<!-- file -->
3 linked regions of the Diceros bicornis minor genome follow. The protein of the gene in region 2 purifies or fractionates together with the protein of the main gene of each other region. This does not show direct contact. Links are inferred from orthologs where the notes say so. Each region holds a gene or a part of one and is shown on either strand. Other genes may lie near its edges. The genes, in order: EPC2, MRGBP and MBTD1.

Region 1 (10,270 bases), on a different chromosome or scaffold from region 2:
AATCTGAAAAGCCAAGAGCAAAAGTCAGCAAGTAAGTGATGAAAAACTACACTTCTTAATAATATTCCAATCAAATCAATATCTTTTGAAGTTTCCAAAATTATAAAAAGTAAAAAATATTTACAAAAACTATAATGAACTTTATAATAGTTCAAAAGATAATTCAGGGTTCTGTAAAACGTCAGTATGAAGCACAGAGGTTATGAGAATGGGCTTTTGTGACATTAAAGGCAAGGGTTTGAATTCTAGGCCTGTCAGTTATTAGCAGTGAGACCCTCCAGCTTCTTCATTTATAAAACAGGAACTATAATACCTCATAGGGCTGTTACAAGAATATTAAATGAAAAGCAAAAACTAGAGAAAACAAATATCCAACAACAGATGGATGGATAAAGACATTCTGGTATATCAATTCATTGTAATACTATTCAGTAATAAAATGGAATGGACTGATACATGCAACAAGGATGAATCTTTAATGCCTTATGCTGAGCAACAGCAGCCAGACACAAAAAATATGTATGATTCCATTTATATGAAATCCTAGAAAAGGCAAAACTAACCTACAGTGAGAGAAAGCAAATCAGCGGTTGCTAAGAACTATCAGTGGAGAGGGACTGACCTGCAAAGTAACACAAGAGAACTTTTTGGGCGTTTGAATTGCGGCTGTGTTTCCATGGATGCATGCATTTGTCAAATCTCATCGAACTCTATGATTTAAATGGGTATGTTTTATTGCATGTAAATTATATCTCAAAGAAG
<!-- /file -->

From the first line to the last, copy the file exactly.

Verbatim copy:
3 linked regions of the Diceros bicornis minor genome follow. The protein of the gene in region 2 purifies or fractionates together with the protein of the main gene of each other region. This does not show direct contact. Links are inferred from orthologs where the notes say so. Each region holds a gene or a part of one and is shown on either strand. Other genes may lie near its edges. The genes, in order: EPC2, MRGBP and MBTD1.

Region 1 (10,270 bases), on a different chromosome or scaffold from region 2:
AATCTGAAAAGCCAAGAGCAAAAGTCAGCAAGTAAGTGATGAAAAACTACACTTCTTAATAATATTCCAATCAAATCAATATCTTTTGAAGTTTCCAAAATTATAAAAAGTAAAAAATATTTACAAAAACTATAATGAACTTTATAATAGTTCAAAAGATAATTCAGGGTTCTGTAAAACGTCAGTATGAAGCACAGAGGTTATGAGAATGGGCTTTTGTGACATTAAAGGCAAGGGTTTGAATTCTAGGCCTGTCAGTTATTAGCAGTGAGACCCTCCAGCTTCTTCATTTATAAAACAGGAACTATAATACCTCATAGGGCTGTTACAAGAATATTAAATGAAAAGCAAAAACTAGAGAAAACAAATATCCAACAACAGATGGATGGATAAAGACATTCTGGTATATCAATTCATTGTAATACTATTCAGTAATAAAATGGAATGGACTGATACATGCAACAAGGATGAATCTTTAATGCCTTATGCTGAGCAACAGCAGCCAGACACAAAAAATATGTATGATTCCATTTATATGAAATCCTAGAAAAGGCAAAACTAACCTACAGTGAGAGAAAGCAAATCAGCGGTTGCTAAGAACTATCAGTGGAGAGGGACTGACCTGCAAAGTAACACAAGAGAACTTTTTGGGCGTTTGAATTGCGGCTGTGTTTCCATGGATGCATGCATTTGTCAAATCTCATCGAACTCTATGATTTAAATGGGTATGTTTTATTGCATGTAAATTATATCTCAAAGAAG